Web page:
An introduction to human resource management: strategy, style or outcome
Some assumptions about human resource management
Figure sets out the four perspectives on HRM discussed above, and locates key aspects of the HRM focus within its framework. Such a schematic presentation not only demonstrates the breadth of these operational assumptions, but also underlines their ambiguity. Within many organisations the circumstances in which human resource management is pursued will be critically determined by the state of the labour market at any particular time: it is thus perfectly understandable for an organisation to be moving towards a strategic dimension of HRM in its own terms, but to find it necessary to revert or regroup to a modified version of its original policy.
A case in point here might be that of British Airways, which deployed both the developmental and strategic/ international models of HRM throughout the 1980s in order to support its ‘Customer Care’ business plan, but found itself increasingly relying on the restatement and fusion models as it sought to reorganise its Gatwick operations (including Dan-Air) in the 1990s. This gave rise to industrial relations difficulties, with strong residual problems over wage levels for cabin staff leading to strike threats in 1996, which were realised in 1997. At a cost of some £125 million BA sustained strike action by cabin crews, worldwide, over pay and conditions.
One outcome of the dispute was that BA hired new staff for a startup company Go on contracts that were 20 per cent cheaper than those for BA staff, thus further emphasising the cost-minimisation model of hard HRM and linking this with the fusion model. By 2002 BA’s corporate and HR strategies were in disarray. In the wake of 11 September and the collapse of transatlantic travel BA announced its ‘future shape and size’ strategy which involved two aspects: firstly, a concentration on first and business class travellers, an aspiration that renewed its customer care plan pioneered in the 1980s, and secondly, rationalisation of services at, or withdrawal from, some regional airports, an announcement that in effect conceded BA’s inability to compete with lowcost carriers on some routes.
This admission appears all the more painful owing to BA’s recent sell-off of Go to a management buy-out. In effect, BA’s lack of competitiveness in a period of global downturn in international travel, combined with the emergence of low-cost airlines which have outperformed the market (increased market share), forced the company to revert to harder HRM, further emphasising the cost reduction model.
Four perspectives on human resource management
If further evidence were needed of the shifts in HRM that can occur when businesses come under pressure, then BMW’s handling of the Rover group sale and Barclays’branch closure programme, both in the spring of 2000, provide ample evidence that approaches to HRM are prone to severe buffeting, whatever the original intent of the business. In BMW’s case it sought to fuse a European style of communication and involvement with the Japanese style already existing within Rover as a result of the latter’s Honda collaboration over the previous decade; in Barclays’ case it saw the need to maintain its role as a ‘big bank in a big world’ by cutting 10 per cent of its branch network in one operation.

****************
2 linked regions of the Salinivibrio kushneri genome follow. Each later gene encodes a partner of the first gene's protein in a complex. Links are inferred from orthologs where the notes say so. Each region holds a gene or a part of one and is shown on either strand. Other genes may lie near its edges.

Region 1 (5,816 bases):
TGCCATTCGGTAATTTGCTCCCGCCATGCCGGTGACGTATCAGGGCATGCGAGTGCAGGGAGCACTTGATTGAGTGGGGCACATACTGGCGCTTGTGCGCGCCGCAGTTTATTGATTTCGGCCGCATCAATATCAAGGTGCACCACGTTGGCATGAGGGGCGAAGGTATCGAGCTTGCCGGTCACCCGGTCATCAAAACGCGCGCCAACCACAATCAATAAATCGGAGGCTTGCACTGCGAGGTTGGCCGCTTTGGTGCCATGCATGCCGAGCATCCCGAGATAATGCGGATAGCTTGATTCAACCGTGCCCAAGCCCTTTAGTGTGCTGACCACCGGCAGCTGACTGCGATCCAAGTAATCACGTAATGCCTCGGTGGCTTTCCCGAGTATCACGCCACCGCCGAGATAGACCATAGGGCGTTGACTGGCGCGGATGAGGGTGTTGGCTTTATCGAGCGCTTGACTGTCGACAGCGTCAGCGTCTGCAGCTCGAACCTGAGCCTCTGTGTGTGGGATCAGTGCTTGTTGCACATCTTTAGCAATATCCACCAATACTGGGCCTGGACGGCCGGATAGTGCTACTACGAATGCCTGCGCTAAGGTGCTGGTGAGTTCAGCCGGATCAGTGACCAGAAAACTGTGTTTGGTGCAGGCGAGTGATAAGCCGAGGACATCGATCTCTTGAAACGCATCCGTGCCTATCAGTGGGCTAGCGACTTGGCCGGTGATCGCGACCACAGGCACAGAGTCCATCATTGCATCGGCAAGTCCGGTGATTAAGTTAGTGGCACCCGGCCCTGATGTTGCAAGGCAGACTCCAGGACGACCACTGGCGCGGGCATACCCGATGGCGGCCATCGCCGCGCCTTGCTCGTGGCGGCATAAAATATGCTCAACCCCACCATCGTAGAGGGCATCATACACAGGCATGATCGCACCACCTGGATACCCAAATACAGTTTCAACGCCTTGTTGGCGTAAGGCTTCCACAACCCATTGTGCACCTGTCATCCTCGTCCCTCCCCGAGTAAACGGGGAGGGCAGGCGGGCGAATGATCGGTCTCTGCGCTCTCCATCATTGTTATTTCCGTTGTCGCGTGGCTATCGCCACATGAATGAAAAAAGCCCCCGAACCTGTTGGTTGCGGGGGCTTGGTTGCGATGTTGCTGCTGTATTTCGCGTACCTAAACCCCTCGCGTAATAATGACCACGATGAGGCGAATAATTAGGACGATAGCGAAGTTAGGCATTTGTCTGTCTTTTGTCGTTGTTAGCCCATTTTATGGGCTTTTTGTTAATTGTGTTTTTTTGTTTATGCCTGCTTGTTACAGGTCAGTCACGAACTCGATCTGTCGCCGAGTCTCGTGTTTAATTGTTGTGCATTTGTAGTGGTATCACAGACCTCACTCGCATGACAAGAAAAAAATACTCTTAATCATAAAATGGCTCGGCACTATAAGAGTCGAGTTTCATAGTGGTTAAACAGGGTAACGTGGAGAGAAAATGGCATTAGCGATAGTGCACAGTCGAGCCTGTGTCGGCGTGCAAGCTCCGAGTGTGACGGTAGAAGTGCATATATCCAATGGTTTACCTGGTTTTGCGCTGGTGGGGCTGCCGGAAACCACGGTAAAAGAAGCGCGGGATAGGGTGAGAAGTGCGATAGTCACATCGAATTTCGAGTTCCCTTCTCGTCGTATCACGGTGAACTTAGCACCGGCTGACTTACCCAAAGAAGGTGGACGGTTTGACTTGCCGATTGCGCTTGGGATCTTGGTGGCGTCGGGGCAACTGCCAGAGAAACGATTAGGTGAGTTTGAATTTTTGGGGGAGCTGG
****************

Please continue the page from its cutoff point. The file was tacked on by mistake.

Competitive product and service market pressures can quickly overwhelm the best of HRM intentions. More recently, closure announcements by Corus (formerly British Steel), motor manufacturers Ford and General Motors and relocation decisions made by the Prudential, British Telecom and Massey Ferguson demonstrate the UK’s exposure to MNCs. Here an emergent pattern of strategic decision-making, sometimes made on a pan-European basis, illustrates some embedded characteristics of the British business system, such as comparatively loose redundancy laws, to demonstrate that host country characteristics need not constrain MNCs.
In each case the competitive pressures associated with the value of sterling, comparative labour costs, skill levels and unit labour costs, or delayed investment decisions overrode softer developmental aspects of HRM. This pattern illustrates how European consolidation in MNCs and the more general pursuit of ‘shareholder value’ further consolidate the cost-minimisation model of hard HRM. Although these four interpretations of HRM each contain strong distinguishing characteristics, they are by no means mutually exclusive: indeed, it would be surprising if that were so.
In this sense they constitute not a model of HRM but a set of perspectives on HRM that organisations bring to bear on the employment relationship. A more useful approach to interpreting these perspectives might be to recognise that many organisations may display at least one of these principal perspectives but will also rely on several characteristics drawn from at least one and probably more of the other three constructs. In this sense HRM, as a set of issues as well as a set of practices, contains ambivalence and contradiction quite as much as clarity and affirmation.
In many organizations the tension that arises from this outcome is part of the internal process of the management of uncertainty. With the privatisation of British Rail and the multiplicity of operating companies, there has been a distinct move away from the business-led strategies of the former BR operating divisions to a more traditional pattern of collective agreements involving negotiations between the unions and the individual owners of the new companies. A further discussion of some of these aspects of HRM can be found in Guest (1989a).